China’s Stock Market Creates Fear for US Economy

The Chinese stock market had a very rough start to 2016. The market’s dip is based on a variety of factors including a potential real estate bubble bursting, lower manufacturing numbers, and the devaluation of the yuan. And when the emergency fail-safes kicked in and halted trading in the Chinese stock market, the fear was felt in the U.S.

Last week, the U.S. market started out with a negative trend downward in response to the fear in the world’s second largest economy. This surprised most analysts who thought the positive news of the payroll gains report would surpass the negativity happening in China’s market. The Labor department reported on January 8th that employers added 292,000 jobs in December 2015, a 46% increase in comparison to the projected 200,000 jobs forecasted mid-year by Bloomberg economists. This number signifies a healthy market in the US, yet the fear of a volatile China stock market was still felt.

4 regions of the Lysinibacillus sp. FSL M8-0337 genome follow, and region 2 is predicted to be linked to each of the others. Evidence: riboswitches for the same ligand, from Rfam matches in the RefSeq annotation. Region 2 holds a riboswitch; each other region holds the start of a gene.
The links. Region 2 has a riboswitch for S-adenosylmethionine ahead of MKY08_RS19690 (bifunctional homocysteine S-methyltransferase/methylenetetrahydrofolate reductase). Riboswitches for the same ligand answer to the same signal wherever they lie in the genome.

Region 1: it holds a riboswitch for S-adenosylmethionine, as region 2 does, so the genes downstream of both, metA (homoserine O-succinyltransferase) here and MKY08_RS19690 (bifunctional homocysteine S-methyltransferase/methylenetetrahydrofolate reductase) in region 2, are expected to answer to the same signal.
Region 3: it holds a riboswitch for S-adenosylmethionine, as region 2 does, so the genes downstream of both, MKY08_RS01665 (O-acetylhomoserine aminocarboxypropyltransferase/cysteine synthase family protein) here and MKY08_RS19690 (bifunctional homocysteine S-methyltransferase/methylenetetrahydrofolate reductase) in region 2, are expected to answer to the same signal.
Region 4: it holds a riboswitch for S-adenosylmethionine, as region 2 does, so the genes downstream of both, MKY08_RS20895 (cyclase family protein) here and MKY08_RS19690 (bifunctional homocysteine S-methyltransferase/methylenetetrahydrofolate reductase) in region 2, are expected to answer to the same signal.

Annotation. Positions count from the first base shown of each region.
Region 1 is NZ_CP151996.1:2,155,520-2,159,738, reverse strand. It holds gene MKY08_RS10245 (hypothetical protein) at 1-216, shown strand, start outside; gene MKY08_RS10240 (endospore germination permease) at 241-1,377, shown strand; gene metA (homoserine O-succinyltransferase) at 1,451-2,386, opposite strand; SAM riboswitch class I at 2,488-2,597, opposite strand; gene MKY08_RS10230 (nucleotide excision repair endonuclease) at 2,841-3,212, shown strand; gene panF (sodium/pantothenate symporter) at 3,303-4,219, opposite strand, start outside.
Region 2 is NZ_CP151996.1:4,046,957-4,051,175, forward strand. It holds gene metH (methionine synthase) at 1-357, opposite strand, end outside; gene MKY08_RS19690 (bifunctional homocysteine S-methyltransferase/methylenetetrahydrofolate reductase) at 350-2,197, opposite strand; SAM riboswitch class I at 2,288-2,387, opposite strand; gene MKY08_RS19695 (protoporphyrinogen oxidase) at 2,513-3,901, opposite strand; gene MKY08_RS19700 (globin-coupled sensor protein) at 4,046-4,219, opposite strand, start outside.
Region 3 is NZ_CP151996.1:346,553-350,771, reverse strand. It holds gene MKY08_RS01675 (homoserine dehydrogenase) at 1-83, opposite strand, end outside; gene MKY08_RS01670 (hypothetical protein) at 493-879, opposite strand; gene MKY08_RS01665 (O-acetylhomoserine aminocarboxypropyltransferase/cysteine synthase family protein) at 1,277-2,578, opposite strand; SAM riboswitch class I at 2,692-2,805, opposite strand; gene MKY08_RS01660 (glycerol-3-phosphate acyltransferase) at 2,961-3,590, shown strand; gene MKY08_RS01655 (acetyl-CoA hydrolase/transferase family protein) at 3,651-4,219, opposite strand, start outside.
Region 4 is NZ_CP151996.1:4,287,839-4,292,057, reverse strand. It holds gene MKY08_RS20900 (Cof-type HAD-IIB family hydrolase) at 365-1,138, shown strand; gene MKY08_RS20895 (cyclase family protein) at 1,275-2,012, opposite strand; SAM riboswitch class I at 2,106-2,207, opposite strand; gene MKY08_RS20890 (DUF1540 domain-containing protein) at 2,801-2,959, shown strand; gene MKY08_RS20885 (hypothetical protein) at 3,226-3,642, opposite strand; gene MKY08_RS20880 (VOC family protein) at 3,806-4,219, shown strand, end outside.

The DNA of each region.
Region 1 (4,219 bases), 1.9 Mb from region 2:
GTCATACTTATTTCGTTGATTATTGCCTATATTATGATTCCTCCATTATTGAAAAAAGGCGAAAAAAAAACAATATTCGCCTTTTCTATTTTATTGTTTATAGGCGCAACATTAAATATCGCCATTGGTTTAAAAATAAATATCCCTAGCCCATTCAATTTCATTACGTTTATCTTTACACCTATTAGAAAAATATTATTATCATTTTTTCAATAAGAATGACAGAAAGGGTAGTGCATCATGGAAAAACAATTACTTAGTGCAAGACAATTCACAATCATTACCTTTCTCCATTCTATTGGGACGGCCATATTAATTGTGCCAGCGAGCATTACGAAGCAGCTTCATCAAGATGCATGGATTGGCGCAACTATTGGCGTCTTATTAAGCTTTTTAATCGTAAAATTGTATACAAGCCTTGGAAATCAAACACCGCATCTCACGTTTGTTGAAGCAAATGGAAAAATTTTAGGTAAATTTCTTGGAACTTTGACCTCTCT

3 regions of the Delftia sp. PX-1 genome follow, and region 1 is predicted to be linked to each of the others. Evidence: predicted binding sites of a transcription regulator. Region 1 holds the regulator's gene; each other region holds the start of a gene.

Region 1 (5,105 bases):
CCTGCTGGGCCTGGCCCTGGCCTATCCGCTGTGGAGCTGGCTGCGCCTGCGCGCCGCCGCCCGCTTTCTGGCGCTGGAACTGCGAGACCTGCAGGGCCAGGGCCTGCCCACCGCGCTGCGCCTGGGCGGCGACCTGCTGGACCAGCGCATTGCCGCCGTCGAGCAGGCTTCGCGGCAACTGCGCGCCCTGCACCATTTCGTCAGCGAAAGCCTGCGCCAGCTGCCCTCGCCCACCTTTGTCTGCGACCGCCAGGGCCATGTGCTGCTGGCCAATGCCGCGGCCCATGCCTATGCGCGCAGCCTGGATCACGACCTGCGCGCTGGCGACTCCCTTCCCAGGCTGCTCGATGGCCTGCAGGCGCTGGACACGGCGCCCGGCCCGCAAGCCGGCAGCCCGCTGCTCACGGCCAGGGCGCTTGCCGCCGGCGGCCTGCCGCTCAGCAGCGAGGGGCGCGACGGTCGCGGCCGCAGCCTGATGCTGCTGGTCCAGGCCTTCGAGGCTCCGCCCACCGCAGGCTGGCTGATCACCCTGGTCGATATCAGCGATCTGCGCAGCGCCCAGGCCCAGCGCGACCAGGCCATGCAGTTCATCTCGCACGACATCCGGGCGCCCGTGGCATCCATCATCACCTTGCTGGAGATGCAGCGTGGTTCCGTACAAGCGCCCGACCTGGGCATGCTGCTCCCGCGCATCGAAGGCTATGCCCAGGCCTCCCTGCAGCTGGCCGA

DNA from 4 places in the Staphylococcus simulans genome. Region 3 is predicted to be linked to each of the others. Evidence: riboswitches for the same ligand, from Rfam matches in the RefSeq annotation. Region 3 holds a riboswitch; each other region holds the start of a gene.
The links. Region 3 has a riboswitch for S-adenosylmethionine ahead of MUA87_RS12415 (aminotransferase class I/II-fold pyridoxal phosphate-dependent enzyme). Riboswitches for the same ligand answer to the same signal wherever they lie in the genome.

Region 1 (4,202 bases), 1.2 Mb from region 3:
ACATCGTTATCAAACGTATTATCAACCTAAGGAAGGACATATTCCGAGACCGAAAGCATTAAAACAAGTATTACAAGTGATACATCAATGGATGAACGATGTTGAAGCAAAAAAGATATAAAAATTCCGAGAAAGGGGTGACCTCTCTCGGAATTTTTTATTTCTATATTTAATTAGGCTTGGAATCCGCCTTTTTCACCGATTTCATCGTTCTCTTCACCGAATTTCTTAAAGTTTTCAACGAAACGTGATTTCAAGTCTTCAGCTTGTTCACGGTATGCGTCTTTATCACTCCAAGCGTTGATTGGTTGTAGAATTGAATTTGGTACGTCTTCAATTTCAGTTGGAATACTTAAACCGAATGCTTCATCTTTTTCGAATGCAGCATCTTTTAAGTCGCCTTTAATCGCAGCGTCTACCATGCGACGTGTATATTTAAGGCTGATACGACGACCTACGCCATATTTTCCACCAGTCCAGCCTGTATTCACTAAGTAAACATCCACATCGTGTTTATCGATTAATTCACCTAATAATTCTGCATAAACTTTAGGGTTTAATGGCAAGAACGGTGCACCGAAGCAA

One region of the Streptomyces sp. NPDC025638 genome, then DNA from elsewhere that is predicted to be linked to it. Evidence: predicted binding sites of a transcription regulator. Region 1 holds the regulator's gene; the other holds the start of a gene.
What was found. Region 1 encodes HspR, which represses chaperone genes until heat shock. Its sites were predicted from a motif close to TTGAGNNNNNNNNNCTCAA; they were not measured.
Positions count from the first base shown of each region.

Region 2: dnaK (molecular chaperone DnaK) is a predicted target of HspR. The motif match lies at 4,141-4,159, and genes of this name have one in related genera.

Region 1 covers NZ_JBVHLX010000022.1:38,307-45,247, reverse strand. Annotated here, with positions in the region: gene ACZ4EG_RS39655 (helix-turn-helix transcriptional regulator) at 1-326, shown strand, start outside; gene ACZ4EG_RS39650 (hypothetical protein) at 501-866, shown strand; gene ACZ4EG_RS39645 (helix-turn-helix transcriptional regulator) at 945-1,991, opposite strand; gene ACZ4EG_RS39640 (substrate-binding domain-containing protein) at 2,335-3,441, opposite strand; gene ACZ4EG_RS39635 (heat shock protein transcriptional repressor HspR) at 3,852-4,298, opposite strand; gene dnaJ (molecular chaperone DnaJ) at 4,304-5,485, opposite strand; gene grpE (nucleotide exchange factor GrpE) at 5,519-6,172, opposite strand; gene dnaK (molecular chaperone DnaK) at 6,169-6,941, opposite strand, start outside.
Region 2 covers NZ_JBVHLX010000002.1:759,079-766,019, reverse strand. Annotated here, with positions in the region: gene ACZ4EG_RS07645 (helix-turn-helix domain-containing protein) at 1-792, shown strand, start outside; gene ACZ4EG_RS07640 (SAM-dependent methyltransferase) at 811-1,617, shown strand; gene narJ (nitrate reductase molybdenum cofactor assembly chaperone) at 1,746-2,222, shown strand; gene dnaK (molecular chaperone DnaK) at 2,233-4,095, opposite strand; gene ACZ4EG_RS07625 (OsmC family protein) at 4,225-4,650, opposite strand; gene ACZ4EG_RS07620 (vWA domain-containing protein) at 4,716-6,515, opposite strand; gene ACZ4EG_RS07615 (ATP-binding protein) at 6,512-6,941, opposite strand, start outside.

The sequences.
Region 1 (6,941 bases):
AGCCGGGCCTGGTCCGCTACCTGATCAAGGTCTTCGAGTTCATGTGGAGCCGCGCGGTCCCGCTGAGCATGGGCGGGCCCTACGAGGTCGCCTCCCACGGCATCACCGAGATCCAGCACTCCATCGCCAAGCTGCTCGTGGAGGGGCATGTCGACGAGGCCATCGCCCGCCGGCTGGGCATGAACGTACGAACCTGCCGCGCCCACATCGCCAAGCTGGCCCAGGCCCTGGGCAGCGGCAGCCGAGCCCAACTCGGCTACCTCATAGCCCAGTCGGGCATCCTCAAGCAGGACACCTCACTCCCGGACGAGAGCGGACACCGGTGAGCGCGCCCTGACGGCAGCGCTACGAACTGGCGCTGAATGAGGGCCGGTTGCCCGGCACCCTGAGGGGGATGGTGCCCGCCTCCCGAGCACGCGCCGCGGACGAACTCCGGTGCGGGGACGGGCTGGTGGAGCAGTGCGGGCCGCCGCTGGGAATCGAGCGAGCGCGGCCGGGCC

“Contagion greatly affected [the] US stock market, just the fear alone, made the stock market decline last week; it followed the China stock market more closely than others predicted,” comments Marilyn Geewax, the senior business editor for National Public Radio.


What This Means For Investors

The rough starts in the markets, both here and abroad, serve as a reminder that a diversified portfolio is a necessity. This isn’t just about adding a different industry sector to your collection of stocks and mutual funds; it is about including assets that aren’t contingent upon the market for growth. Real estate is a wise choice because it can provide independency from the market and can grow via appreciation and through cash flow.

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